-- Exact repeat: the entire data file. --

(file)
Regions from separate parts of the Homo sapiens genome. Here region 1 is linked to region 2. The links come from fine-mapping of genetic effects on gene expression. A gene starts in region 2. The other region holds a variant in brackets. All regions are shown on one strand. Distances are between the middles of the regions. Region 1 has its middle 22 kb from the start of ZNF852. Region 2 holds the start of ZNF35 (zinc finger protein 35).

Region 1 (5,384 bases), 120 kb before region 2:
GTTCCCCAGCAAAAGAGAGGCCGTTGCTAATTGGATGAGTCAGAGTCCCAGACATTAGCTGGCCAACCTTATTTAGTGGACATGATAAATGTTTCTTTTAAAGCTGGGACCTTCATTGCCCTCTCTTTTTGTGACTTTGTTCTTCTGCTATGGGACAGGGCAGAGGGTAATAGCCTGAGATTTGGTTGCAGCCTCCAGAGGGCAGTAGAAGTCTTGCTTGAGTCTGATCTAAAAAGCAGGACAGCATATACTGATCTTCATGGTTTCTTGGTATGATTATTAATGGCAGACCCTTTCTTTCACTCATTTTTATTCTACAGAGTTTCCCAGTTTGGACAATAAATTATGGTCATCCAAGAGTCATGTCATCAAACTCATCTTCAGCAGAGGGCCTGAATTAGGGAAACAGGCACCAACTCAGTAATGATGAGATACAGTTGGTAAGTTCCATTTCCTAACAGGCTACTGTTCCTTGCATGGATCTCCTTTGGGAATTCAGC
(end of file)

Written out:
Regions from separate parts of the Homo sapiens genome. Here region 1 is linked to region 2. The links come from fine-mapping of genetic effects on gene expression. A gene starts in region 2. The other region holds a variant in brackets. All regions are shown on one strand. Distances are between the middles of the regions. Region 1 has its middle 22 kb from the start of ZNF852. Region 2 holds the start of ZNF35 (zinc finger protein 35).

Region 1 (5,384 bases), 120 kb before region 2:
GTTCCCCAGCAAAAGAGAGGCCGTTGCTAATTGGATGAGTCAGAGTCCCAGACATTAGCTGGCCAACCTTATTTAGTGGACATGATAAATGTTTCTTTTAAAGCTGGGACCTTCATTGCCCTCTCTTTTTGTGACTTTGTTCTTCTGCTATGGGACAGGGCAGAGGGTAATAGCCTGAGATTTGGTTGCAGCCTCCAGAGGGCAGTAGAAGTCTTGCTTGAGTCTGATCTAAAAAGCAGGACAGCATATACTGATCTTCATGGTTTCTTGGTATGATTATTAATGGCAGACCCTTTCTTTCACTCATTTTTATTCTACAGAGTTTCCCAGTTTGGACAATAAATTATGGTCATCCAAGAGTCATGTCATCAAACTCATCTTCAGCAGAGGGCCTGAATTAGGGAAACAGGCACCAACTCAGTAATGATGAGATACAGTTGGTAAGTTCCATTTCCTAACAGGCTACTGTTCCTTGCATGGATCTCCTTTGGGAATTCAGC